I finally made it to New York. Arriving last week at JFK, the 13-hour trip was uneventful: leaving a sunny Amman at 10:30 am, sleeping through most of the flight, waking up and asked by a flight attendant to fill out a couple of forms for “non-citizens” (my first taste of the ton of paperwork that was to follow later) and arriving at a rainy and chilly New York at 4 pm.
When it was my turn to pass through customs, the indifferent immigration officer took one look at my passport, quickly flipped through its pages and uneasily asked, “Where are you from, Sir?”
I had the sense that he was not quite sure what to do with me when I told him I was Iraqi. He looked around for a while then he slipped my passport into a file and asked me to follow him to another room.
“This won’t take long, Sir,” he reassured me.
Indeed, it did not. I left JFK five hours later.
I was ushered into a back room where dozens of South Asian, Indian, Pakistani and Arab visitors were waiting. They were discussing the case of a Pakistani fellow who refused to get back on a flight, opting instead to go to a hospital because he was not feeling well. They informed him, through an interpreter, that he would still be detained after seeing a doctor, unless he agrees to go back on that flight. He stubbornly refused again.
I started to feel uneasy being held in such company. 30 minutes later, it was my turn. I was asked whether this was my first time to the U.S., then I was handed another form to fill out. My passport and documents were put into another file and I was told to go to another booth and wait for my name to be called.
Another 3 hours passed and my name was called. An aggressive female customs officer was incensed because I didn’t have a form that I was supposed to fill (not my fault). So I was given the form and had to wait for another hour or so.
I had not smoked for 17 hours now, and my lungs were crying from withdrawal. I ventured into a restroom and ran into Bob, a senior customs officer, who was very sympathetic to my plight and immediately offered me a lighter and told me to smoke inside a toilet stall, as long as I didn’t tell anyone about it! Bob and I shared three more smokes by the time my name was called again. He badmouthed the abovementioned female officer and offered to expedite the screening process (there were only two officers processing about thirty people, with each interview taking about twenty minutes.) Bob kept muttering that this “isn’t the way it should be done.”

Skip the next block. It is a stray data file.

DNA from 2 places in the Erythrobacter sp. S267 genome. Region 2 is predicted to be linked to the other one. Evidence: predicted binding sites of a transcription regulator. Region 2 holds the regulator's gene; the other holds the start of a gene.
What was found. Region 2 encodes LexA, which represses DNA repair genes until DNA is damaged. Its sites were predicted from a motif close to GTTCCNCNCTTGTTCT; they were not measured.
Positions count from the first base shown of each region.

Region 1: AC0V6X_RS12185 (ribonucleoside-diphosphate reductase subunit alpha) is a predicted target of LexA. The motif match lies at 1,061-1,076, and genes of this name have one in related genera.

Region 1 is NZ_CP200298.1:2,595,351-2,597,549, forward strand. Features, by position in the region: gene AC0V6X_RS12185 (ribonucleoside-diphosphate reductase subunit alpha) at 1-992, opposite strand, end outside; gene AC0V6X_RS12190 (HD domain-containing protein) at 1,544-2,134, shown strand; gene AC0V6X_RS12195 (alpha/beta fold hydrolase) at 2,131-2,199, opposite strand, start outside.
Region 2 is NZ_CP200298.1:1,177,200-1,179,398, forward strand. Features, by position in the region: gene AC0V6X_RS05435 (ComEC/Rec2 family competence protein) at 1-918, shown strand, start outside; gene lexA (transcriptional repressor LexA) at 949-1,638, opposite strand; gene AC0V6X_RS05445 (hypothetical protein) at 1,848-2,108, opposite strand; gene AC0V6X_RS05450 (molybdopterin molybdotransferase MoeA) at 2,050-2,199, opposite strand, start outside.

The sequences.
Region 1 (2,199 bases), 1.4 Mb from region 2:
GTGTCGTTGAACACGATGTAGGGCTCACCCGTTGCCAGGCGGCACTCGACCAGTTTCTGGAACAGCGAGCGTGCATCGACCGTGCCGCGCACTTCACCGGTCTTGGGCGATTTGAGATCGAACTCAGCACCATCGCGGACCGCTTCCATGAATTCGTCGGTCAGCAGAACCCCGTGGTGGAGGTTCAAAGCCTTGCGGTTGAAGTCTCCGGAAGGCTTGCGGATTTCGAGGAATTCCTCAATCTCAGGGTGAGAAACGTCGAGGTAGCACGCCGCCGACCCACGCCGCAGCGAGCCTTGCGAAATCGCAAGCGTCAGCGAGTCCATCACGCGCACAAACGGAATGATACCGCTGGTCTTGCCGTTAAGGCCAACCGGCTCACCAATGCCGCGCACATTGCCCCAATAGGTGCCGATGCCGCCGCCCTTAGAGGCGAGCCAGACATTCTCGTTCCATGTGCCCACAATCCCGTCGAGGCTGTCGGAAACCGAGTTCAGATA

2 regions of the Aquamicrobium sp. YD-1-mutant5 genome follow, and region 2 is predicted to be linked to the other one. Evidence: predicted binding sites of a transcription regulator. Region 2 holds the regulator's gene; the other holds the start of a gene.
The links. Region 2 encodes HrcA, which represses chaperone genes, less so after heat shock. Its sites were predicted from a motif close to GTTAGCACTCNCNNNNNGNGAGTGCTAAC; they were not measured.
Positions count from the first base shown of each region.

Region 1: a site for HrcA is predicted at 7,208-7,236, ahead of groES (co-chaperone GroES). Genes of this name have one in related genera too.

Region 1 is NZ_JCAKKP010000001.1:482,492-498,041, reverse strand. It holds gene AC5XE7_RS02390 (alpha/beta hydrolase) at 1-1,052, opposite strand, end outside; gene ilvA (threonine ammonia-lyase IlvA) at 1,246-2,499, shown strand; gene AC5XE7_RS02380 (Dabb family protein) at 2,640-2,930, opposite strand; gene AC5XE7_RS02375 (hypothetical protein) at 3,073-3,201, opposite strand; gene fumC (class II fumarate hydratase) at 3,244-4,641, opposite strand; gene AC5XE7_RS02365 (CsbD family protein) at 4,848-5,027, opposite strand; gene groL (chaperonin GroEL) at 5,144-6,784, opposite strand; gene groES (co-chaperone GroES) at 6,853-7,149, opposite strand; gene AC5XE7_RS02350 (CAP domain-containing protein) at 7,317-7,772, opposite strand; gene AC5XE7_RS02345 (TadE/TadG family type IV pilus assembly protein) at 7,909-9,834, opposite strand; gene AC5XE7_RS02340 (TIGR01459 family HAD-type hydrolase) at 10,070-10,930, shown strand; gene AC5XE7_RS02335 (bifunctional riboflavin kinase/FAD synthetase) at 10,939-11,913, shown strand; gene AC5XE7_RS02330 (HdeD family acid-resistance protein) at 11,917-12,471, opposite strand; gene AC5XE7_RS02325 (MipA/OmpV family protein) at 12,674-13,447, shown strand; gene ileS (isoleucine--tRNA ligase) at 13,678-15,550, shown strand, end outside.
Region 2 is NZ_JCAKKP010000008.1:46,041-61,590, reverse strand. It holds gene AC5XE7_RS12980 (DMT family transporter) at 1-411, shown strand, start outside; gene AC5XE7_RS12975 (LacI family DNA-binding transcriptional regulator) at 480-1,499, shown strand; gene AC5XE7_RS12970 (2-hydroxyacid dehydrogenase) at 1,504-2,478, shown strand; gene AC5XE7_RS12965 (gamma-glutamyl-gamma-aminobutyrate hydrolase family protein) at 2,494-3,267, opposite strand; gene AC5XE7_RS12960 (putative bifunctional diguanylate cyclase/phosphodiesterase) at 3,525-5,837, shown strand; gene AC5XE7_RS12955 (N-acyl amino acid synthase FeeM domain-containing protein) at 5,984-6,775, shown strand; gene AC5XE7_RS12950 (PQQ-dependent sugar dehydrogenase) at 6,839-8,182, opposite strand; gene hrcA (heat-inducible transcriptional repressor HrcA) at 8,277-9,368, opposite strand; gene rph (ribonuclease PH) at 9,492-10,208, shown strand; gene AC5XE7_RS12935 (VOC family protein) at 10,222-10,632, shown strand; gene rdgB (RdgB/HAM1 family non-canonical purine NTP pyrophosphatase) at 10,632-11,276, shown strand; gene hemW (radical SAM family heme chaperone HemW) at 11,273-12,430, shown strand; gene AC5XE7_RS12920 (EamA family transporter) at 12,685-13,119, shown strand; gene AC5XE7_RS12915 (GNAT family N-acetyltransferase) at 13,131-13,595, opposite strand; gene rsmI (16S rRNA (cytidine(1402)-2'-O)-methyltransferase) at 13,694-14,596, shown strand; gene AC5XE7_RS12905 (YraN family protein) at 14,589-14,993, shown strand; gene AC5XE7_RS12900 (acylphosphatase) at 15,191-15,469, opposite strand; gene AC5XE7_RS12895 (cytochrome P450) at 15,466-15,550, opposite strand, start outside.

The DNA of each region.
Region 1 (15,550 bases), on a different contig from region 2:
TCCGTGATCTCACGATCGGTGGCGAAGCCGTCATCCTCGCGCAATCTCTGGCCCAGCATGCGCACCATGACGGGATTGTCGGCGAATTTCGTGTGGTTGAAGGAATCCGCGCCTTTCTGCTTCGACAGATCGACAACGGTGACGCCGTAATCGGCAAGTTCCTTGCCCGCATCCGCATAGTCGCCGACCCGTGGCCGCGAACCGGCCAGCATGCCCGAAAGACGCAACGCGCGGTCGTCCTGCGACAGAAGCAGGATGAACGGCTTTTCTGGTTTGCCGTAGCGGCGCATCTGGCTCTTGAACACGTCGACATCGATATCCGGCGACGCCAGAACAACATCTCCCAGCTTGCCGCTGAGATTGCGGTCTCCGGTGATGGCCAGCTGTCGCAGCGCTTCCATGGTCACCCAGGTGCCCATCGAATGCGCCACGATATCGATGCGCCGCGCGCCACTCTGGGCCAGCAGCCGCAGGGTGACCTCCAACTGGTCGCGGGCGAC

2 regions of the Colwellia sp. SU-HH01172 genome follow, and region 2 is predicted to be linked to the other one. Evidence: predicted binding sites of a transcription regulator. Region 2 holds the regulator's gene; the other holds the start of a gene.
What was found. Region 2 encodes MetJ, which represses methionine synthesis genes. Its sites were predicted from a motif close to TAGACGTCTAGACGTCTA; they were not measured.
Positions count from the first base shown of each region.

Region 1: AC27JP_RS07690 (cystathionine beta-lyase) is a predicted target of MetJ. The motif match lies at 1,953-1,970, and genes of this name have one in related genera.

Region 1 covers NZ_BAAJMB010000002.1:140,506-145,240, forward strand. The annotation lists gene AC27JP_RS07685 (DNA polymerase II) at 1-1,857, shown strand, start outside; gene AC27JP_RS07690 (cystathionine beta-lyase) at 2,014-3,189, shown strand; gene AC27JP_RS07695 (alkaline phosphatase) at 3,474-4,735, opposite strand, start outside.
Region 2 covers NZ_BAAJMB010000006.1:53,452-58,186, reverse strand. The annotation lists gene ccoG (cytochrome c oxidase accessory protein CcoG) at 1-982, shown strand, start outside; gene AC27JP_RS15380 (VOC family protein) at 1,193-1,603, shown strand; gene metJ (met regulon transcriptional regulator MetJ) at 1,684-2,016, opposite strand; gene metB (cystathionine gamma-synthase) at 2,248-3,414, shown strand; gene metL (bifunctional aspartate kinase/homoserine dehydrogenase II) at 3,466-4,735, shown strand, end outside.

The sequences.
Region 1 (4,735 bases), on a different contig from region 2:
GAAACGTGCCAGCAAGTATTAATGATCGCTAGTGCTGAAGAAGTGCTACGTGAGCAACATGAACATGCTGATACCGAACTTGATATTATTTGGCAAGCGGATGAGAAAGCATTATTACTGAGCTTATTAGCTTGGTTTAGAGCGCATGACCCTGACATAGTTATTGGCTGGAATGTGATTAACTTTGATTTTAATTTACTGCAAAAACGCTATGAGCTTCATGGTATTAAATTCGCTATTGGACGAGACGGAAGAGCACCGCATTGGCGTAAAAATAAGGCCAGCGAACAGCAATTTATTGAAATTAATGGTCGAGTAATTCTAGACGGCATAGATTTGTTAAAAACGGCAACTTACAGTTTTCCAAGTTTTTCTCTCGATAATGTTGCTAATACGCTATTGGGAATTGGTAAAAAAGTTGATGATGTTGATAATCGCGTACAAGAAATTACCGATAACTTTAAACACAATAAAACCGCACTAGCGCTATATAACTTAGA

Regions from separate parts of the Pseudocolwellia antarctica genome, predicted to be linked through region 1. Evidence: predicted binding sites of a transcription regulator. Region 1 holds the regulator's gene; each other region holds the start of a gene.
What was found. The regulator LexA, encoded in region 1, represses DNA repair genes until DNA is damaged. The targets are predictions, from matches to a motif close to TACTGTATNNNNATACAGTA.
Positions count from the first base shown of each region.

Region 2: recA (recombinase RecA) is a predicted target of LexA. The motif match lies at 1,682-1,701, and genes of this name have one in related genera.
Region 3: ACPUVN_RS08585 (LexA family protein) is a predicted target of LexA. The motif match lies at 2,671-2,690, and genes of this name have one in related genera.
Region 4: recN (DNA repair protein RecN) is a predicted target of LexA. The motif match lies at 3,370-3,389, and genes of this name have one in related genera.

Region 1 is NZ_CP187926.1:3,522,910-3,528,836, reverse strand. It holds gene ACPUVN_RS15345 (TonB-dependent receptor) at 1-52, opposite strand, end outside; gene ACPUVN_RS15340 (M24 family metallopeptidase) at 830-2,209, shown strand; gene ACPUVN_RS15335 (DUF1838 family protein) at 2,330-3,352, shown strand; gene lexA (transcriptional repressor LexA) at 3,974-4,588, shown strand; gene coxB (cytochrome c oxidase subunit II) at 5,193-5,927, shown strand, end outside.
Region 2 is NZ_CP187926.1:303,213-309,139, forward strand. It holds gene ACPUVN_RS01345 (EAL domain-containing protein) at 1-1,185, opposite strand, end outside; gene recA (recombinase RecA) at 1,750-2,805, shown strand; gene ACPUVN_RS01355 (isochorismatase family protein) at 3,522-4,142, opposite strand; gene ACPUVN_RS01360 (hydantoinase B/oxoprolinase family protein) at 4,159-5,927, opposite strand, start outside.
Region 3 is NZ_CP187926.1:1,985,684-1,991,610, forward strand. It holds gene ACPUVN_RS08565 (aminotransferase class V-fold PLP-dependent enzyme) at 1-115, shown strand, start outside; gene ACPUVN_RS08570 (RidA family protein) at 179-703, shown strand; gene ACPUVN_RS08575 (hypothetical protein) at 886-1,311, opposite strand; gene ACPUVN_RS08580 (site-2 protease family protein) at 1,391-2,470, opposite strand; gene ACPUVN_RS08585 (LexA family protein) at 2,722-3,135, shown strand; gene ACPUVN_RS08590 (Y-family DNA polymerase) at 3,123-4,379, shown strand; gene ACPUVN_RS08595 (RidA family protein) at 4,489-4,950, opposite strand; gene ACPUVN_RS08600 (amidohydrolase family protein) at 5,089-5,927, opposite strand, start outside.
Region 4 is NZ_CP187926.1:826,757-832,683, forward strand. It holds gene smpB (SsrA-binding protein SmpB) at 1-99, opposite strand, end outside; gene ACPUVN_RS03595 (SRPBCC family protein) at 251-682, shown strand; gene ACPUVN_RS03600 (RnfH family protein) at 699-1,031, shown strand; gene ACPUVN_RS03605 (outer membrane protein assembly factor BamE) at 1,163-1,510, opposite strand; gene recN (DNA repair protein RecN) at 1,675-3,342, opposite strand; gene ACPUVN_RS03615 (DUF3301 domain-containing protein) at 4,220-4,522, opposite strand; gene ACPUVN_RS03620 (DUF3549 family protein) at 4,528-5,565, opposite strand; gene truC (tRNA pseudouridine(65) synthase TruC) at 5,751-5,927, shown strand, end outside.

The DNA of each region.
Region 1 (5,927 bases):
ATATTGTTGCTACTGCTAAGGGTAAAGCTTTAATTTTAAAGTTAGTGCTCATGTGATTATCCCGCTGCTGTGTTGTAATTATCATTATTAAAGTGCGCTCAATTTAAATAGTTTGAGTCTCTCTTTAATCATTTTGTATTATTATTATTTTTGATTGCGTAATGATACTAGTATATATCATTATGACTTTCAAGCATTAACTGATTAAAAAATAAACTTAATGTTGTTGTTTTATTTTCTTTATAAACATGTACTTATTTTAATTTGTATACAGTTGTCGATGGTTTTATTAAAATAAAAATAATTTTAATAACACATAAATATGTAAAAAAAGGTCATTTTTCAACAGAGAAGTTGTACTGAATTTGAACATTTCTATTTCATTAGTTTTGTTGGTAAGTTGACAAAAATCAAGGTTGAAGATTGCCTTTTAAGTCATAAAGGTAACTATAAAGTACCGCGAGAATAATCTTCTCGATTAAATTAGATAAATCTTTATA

Anyway, to my disappointment, the interview consisted of entering basic information -most of which I had already submitted to CUNY months ago, and the U.S. embassy recently- into a computer by the same indifferent immigration officer. Unlike Jordanian immigration officers, he did not ask about my sectarian or tribal background. It took a while, so he casually asked if things in Iraq were getting better or worse, and we had a short chitchat while he entered the endless stream of information into his database. Strangely enough, the computer kept freezing and he had to restart several times.
“That’s it?” I asked with disbelief when I was finally handed my passport and documents. Even though I expected the screening in advance and was fully cooperative, I was just so frustrated that I was held for five hours just to give information that they should already know by now. Jeff and Steve Shepard, the school’s dean, had agreed to greet me at the airport and I was so embarrassed that they had to leave after waiting four hours without even knowing whether I had made it or not.
I felt so lost when I stepped outside JFK and I had absolutely no idea where to go first. There was an endless queue for the yellow taxis so I ventured further and got in with the first guy who offered a ride. I was warned beforehand not to take an unauthorized cab, but I told myself that it couldn’t be worse than a taxi ride in Baghdad. Fortunately, I had a friend’s address so that’s where I headed.
I checked in at school the next day and was greeted with a ton of paperwork to fill out. Everyone there was very concerned and relieved that I had finally made it, and I was sincerely touched by how kind and hospitable they all were.
Now that I’m a week late for school I really have to plunge right into assignments and homework. It’s difficult to catch up, especially when the last time I was at school was over four years ago, and at this stage I’m seriously worried that I won’t be able to live up to it.
One problem is that the school’s programme is very orientated toward local issues, most of which I have no clue about, and that the assignments I am to cover appear so mundane to me. For example, I was assigned to cover a neighbourhood in Brooklyn called Cobble Hill. I went there and circled the place for hours just wondering what kind of story could possibly be written about it. I was interested to learn that there was a small Arab community living there, but they were extremely distrustful and suspicious when I tried to ask about their issues.
Anyway, there will be more about that later. For now, I’d like to thank everyone for the generous support and encouragement over the last few months. I acknowledge that I would not have made it here to school in NY without it.
My first impression about America? It’s not at all what it appears like through Hollywood (well, perhaps just a little bit!).